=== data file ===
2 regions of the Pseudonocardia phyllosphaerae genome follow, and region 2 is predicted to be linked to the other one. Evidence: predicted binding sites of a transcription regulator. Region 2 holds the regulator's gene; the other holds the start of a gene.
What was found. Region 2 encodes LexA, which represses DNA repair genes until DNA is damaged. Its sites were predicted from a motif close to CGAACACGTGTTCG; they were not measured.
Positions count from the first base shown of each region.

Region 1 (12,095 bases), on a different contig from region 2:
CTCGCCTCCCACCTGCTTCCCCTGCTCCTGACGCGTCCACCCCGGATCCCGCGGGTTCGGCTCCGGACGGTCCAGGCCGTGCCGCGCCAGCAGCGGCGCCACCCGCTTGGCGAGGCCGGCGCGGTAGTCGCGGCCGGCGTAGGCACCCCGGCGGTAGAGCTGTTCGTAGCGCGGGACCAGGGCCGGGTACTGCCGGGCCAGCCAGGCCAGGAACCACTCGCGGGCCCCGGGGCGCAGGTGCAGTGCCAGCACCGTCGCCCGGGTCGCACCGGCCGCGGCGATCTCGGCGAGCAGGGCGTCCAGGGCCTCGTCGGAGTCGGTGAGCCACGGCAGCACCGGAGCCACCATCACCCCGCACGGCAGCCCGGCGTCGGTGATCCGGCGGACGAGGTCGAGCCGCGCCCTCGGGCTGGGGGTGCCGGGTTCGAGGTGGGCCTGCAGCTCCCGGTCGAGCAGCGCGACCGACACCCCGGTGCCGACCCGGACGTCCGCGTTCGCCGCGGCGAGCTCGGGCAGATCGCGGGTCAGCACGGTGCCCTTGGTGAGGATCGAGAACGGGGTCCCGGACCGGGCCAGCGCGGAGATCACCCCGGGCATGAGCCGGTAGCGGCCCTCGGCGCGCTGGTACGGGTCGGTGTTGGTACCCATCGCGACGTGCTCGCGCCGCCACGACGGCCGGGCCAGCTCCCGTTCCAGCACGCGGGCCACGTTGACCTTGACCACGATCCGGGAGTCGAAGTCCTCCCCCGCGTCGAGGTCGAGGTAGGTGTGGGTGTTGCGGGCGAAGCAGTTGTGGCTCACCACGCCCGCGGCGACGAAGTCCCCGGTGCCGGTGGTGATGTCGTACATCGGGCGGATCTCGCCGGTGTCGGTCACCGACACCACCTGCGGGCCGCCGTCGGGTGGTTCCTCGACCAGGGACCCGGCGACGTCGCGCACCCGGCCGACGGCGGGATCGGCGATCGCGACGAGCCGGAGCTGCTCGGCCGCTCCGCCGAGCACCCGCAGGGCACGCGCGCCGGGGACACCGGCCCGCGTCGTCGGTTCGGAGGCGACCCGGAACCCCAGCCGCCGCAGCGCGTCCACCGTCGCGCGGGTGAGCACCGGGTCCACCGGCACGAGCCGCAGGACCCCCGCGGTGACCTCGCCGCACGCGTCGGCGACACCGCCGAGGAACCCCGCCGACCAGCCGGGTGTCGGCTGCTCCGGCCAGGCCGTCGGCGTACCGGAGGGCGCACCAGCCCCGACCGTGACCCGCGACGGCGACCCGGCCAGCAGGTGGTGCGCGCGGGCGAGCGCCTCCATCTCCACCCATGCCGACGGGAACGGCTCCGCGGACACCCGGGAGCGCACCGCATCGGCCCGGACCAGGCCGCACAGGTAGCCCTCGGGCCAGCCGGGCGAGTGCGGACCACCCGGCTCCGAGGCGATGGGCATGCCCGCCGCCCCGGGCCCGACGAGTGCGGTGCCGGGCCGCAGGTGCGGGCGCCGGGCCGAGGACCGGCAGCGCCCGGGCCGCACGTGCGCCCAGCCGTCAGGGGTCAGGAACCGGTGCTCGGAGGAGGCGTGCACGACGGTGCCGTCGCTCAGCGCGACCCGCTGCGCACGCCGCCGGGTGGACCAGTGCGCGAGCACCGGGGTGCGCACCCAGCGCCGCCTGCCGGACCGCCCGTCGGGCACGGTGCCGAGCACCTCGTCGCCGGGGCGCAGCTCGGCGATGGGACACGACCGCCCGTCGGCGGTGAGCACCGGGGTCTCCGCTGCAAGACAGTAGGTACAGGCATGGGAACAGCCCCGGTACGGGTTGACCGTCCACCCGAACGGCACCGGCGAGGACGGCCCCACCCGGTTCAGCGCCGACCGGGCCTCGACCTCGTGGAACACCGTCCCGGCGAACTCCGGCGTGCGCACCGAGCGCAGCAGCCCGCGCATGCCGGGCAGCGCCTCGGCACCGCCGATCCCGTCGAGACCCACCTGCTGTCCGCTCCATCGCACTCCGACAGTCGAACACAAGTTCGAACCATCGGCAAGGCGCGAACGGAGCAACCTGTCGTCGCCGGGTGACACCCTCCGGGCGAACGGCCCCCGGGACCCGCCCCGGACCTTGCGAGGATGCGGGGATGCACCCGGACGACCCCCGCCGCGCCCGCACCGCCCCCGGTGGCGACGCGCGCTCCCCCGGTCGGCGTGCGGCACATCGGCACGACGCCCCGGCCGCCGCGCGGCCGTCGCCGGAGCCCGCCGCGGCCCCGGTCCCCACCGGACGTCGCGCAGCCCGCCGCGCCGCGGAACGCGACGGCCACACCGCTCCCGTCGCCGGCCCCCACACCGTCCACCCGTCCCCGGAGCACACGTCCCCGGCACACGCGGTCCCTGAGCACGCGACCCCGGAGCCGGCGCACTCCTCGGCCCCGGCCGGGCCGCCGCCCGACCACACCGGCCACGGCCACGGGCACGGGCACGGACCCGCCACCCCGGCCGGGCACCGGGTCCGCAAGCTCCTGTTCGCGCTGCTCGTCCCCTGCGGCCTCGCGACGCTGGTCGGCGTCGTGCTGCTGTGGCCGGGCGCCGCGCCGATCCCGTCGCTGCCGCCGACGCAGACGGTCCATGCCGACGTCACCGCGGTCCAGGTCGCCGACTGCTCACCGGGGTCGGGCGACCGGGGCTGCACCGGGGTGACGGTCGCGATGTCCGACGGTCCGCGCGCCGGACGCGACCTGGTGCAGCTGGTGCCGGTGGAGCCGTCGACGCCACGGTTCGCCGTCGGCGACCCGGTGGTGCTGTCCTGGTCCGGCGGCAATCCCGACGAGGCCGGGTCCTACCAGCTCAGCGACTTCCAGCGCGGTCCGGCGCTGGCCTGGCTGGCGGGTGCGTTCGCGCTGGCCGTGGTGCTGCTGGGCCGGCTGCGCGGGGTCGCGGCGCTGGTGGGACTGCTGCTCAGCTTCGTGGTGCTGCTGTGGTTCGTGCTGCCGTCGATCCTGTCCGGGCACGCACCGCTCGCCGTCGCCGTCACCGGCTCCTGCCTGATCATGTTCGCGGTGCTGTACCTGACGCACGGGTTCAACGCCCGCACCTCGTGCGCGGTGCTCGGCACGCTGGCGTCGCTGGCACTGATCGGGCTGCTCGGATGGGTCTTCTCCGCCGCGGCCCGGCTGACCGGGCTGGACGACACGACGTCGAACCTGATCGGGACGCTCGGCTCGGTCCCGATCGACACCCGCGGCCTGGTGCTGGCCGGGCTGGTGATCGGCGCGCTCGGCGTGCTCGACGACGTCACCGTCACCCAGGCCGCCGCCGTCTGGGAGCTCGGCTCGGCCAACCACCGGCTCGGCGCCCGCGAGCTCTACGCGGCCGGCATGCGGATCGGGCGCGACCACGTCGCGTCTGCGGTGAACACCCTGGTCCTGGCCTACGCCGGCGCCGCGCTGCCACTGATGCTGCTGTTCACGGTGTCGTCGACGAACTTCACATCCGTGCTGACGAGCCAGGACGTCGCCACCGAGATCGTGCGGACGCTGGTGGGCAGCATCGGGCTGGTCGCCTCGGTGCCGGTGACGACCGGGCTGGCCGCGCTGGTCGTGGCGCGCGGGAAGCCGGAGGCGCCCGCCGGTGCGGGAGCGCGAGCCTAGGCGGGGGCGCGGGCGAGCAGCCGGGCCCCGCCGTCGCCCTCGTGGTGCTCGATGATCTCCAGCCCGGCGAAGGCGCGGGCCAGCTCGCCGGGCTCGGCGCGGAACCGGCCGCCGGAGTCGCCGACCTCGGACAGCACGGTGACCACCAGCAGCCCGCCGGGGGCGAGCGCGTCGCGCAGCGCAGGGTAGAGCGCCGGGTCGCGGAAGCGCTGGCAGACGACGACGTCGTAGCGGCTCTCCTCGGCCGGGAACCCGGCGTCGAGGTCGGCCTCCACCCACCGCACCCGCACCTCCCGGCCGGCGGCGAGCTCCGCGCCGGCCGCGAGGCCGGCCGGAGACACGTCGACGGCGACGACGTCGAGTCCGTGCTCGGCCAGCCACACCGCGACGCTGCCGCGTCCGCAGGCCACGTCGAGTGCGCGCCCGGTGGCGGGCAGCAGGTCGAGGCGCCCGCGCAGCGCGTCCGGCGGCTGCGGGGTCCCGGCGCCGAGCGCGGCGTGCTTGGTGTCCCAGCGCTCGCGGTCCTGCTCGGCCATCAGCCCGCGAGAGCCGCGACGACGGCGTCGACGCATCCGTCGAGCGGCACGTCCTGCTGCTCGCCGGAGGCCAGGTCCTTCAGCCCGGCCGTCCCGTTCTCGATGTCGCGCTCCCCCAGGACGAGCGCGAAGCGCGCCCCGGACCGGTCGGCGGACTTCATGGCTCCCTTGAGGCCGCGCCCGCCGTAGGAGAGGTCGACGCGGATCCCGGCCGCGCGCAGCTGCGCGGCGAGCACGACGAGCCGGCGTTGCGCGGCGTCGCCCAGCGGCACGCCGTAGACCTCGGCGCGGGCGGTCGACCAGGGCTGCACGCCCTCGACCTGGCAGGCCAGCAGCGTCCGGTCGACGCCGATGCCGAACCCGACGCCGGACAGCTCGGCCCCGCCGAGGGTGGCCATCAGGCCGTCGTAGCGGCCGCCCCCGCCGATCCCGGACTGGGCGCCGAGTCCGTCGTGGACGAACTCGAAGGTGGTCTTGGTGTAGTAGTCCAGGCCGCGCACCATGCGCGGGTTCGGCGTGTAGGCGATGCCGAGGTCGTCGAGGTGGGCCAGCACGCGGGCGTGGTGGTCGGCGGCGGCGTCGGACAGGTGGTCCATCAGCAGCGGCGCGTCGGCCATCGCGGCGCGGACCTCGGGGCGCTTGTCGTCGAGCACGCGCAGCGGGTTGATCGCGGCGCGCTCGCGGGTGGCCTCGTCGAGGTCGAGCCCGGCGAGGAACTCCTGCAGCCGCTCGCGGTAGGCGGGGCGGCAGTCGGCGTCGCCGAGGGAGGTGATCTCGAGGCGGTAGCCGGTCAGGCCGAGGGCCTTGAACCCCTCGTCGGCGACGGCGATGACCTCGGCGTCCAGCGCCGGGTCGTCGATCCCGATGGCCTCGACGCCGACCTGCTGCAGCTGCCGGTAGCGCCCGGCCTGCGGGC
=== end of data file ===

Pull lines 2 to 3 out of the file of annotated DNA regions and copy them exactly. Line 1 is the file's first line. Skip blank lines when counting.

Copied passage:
What was found. Region 2 encodes LexA, which represses DNA repair genes until DNA is damaged. Its sites were predicted from a motif close to CGAACACGTGTTCG; they were not measured.
Positions count from the first base shown of each region.